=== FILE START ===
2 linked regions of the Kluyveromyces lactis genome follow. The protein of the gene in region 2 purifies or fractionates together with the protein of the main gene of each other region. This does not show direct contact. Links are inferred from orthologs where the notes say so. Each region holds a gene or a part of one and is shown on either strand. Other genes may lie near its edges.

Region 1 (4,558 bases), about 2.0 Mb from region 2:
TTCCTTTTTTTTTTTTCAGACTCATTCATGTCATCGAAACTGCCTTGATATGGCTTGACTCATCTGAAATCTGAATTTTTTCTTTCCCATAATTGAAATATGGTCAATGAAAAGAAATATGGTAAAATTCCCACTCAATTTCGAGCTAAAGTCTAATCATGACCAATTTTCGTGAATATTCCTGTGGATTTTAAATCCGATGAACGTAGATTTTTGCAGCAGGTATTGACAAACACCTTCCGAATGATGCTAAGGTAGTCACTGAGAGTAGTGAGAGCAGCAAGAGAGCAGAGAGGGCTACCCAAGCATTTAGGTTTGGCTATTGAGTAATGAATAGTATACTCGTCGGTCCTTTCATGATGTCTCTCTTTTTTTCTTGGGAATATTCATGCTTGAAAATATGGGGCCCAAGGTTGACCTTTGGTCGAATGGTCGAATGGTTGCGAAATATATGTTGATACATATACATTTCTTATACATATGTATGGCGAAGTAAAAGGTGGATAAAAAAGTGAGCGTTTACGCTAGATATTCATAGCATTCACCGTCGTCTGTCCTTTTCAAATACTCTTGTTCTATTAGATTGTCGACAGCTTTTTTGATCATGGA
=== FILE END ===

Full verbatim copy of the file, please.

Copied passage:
2 linked regions of the Kluyveromyces lactis genome follow. The protein of the gene in region 2 purifies or fractionates together with the protein of the main gene of each other region. This does not show direct contact. Links are inferred from orthologs where the notes say so. Each region holds a gene or a part of one and is shown on either strand. Other genes may lie near its edges.

Region 1 (4,558 bases), about 2.0 Mb from region 2:
TTCCTTTTTTTTTTTTCAGACTCATTCATGTCATCGAAACTGCCTTGATATGGCTTGACTCATCTGAAATCTGAATTTTTTCTTTCCCATAATTGAAATATGGTCAATGAAAAGAAATATGGTAAAATTCCCACTCAATTTCGAGCTAAAGTCTAATCATGACCAATTTTCGTGAATATTCCTGTGGATTTTAAATCCGATGAACGTAGATTTTTGCAGCAGGTATTGACAAACACCTTCCGAATGATGCTAAGGTAGTCACTGAGAGTAGTGAGAGCAGCAAGAGAGCAGAGAGGGCTACCCAAGCATTTAGGTTTGGCTATTGAGTAATGAATAGTATACTCGTCGGTCCTTTCATGATGTCTCTCTTTTTTTCTTGGGAATATTCATGCTTGAAAATATGGGGCCCAAGGTTGACCTTTGGTCGAATGGTCGAATGGTTGCGAAATATATGTTGATACATATACATTTCTTATACATATGTATGGCGAAGTAAAAGGTGGATAAAAAAGTGAGCGTTTACGCTAGATATTCATAGCATTCACCGTCGTCTGTCCTTTTCAAATACTCTTGTTCTATTAGATTGTCGACAGCTTTTTTGATCATGGA